Climate change is universal

Walking.Aisha and Tilde walking around Char Kukri Murki..  Photo credit Private. The interviews with the local population were facilitated by Aisha’s being able to speak Bengali.

“My language skills have been put to the test, but they have been a big help from the very moment that we touched down in Bangladesh.”

“They were invaluable. Without them, we wouldn’t have got so much out of the interviews. I don’t speak any Bengali, and the people we spoke with often didn’t understand English. But when I explained that we were researching ‘climate change’, everybody understood. It’s a lived reality, something in common that we could discuss”, says Tilde.

How did you collect the soil and water samples?

“We travelled by motorboat with a guy from Char Kukri Mukri to four different places along the coast. Each time we stopped, we wrote down the coordinates and gathered two bottles of water and two bags of earth. It took a whole day”, says Tilde.

Sunset over the Bay of Bengal.  Sunset over the Bay of Bengal.  Photo credit Private. “We were in the Bay of Bengal, right out in the middle of the sea, with the Indian Ocean on one side and the mangrove forest on the other. Now and again, we glimpsed a couple of fishing boats and some worn out ships along the way. The motor stopped running several times, but when we were finished, we drove the boat all the way back, through the sunset”, says Aisha.

The water and soil samples were stored in a fridge bag they had found in Aisha’s mother’s house.

“We gathered eight samples, as we didn’t have room for any more. The samples had to be kept cold. But we didn’t have a freezer on the boat, and no electricity supply either. Instead, we had to use freezer packs.”

They were on the island for a total of five nights and four days. Just getting there and back took a whole day.

“It was very inaccessible and remote. We had to travel by car, boat and plane to get there”, says Tilde.

Greater understanding for different living conditions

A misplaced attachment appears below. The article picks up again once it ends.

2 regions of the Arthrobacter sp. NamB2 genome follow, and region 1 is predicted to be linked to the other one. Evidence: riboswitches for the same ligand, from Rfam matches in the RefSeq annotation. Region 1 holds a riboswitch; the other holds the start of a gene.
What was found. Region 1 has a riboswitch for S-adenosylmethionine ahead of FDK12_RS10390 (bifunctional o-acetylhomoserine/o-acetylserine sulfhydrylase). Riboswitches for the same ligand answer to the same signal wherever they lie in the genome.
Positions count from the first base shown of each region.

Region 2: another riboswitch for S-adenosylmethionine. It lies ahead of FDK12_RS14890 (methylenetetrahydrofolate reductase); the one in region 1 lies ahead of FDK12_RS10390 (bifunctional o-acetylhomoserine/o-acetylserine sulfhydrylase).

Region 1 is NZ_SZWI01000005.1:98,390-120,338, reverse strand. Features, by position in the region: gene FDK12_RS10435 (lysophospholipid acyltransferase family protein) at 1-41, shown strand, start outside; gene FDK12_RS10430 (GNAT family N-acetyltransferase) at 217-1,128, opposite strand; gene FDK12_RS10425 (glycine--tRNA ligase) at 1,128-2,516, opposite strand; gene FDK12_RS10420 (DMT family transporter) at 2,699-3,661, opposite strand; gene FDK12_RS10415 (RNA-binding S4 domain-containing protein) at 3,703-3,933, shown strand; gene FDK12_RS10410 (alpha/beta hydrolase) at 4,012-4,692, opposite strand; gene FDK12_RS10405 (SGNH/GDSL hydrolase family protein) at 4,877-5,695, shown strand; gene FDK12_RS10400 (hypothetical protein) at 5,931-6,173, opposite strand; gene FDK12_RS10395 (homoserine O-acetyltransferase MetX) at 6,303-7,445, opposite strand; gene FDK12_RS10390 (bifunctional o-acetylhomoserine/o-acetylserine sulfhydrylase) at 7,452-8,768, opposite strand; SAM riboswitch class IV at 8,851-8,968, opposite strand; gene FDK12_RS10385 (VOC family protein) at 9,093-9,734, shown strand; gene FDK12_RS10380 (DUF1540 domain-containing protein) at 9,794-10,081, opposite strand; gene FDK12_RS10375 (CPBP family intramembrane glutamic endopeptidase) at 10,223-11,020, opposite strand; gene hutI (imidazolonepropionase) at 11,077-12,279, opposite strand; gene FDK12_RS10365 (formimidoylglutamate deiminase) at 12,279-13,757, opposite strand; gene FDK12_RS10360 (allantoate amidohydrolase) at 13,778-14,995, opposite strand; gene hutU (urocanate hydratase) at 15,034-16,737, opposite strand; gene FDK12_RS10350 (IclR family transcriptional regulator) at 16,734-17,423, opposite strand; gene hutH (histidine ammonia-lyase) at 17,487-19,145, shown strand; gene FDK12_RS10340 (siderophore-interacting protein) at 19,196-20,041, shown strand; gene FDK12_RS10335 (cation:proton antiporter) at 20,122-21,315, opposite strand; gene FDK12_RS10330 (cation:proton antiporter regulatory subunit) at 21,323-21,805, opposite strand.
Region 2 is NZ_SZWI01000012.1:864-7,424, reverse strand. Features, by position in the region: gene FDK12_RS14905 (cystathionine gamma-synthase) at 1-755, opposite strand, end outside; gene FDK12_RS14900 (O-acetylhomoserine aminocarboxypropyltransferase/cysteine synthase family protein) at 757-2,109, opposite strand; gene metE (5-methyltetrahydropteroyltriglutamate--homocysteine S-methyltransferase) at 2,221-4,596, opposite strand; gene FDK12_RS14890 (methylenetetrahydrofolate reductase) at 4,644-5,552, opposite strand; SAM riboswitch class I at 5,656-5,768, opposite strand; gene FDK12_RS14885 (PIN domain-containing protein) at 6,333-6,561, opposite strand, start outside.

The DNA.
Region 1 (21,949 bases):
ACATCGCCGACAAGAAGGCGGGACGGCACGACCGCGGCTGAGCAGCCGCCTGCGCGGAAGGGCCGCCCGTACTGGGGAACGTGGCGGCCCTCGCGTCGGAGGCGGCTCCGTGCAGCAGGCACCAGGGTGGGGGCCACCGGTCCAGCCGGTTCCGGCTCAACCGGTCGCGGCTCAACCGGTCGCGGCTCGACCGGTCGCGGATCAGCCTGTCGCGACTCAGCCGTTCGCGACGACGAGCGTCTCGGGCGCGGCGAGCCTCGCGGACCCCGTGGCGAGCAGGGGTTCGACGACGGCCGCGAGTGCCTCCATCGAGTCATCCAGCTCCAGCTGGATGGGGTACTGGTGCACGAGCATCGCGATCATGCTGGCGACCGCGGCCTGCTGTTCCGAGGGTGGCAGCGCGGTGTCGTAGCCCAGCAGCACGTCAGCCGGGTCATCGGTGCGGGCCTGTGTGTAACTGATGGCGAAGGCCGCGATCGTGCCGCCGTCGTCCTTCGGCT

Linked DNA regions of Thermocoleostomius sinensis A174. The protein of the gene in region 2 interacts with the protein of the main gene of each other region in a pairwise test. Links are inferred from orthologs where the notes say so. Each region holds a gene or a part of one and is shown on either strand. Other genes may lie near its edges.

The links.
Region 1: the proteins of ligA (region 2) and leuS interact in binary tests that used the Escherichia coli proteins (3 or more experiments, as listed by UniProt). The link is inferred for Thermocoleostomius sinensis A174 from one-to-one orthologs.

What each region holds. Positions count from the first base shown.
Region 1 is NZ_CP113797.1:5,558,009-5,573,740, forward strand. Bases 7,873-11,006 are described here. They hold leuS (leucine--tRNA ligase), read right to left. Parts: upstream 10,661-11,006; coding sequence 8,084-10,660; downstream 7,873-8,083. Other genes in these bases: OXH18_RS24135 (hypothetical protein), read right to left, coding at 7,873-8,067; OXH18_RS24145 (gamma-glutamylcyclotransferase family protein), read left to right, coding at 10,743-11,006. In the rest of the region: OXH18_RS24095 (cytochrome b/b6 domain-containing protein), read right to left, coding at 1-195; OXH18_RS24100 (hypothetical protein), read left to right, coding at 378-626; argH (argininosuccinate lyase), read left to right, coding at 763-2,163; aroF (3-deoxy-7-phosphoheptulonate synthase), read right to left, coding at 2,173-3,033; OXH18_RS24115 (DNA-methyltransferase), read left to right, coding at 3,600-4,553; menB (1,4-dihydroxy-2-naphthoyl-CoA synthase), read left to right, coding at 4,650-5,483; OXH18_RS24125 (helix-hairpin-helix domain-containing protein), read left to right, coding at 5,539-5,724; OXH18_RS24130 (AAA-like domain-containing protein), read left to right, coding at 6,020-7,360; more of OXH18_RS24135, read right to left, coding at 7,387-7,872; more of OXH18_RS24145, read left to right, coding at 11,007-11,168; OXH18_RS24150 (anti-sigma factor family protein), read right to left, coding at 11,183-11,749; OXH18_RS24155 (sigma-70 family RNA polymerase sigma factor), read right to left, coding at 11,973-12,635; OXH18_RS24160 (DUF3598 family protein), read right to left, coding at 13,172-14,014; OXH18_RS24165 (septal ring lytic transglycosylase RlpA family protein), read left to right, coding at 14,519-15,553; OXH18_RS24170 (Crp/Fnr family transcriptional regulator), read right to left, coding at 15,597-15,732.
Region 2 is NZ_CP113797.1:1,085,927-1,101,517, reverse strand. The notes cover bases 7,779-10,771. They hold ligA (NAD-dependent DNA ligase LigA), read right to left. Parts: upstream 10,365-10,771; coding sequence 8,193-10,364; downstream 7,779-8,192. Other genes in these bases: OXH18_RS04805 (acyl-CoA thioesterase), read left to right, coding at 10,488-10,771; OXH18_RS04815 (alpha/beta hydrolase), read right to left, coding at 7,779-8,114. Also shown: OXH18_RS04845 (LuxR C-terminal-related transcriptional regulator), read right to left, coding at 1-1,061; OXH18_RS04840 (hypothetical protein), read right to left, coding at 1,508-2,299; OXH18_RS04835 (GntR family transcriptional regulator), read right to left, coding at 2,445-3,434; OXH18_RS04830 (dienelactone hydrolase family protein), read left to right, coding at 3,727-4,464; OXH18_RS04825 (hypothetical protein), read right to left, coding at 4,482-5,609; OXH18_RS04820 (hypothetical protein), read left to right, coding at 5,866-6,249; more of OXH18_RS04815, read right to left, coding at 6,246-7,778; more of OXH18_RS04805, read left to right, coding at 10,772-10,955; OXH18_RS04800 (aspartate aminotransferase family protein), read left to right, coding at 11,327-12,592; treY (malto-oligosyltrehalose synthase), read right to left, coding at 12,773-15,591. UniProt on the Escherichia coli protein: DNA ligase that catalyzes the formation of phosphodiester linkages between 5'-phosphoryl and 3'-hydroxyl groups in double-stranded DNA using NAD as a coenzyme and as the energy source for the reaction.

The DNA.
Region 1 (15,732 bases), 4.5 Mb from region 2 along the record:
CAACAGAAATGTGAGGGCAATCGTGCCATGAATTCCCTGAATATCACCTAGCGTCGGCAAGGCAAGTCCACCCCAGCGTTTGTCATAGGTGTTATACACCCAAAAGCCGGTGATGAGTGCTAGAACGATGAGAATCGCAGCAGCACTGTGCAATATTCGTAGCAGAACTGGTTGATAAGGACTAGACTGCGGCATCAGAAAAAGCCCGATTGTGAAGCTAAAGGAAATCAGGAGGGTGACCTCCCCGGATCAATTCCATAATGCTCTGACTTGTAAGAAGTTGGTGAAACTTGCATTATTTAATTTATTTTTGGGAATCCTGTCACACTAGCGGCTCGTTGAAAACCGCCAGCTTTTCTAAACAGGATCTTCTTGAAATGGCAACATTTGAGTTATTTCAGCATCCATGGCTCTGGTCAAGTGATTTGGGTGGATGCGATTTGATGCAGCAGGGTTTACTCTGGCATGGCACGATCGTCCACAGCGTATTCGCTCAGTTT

View over Dhaka.View over Dhaka from the roof.  Photo credit Private. The material that they gathered formed the basis of their bachelor’s thesis, which they finished writing while in Bangladesh. When they were in need of a break, they went up to the roof.

“In Dhaka, it’s common to hang out your washing and interact with others on your roof. There are lots of buildings and people there”, says Aisha.

They also went out on the occasional walk, to discover more of the megacity and go shopping. Initially, they were always accompanied by one of Aisha’s relatives. But when they got more familiar with the city, they went on walks or took rickshaws unaccompanied.

“We’re so used to being independent from having lived in Sweden. We’re not used to thinking of risks. People gave us a lot of warnings here, and that was a challenge. Because at the same time, we needed to test our own boundaries”, says Aisha.

DhakaMasses of green space and teeming street life everywhere.  Photo credit Privat. “To be safe, at the same time as not being afraid of everything, felt important”, explains Tilde.

“You could see the very richest and poorest on the streets. We’ve really deepened our understanding of and insight into people’s different living conditions”, says Aisha.

They are both planning to study at master’s level after graduating from the programme in environmental science. Anything could happen after that.

“We’ve just been in Bangladesh. Anything is possible now”, says Tilde.

Footnote: This article was published in LiU magazine #2 2022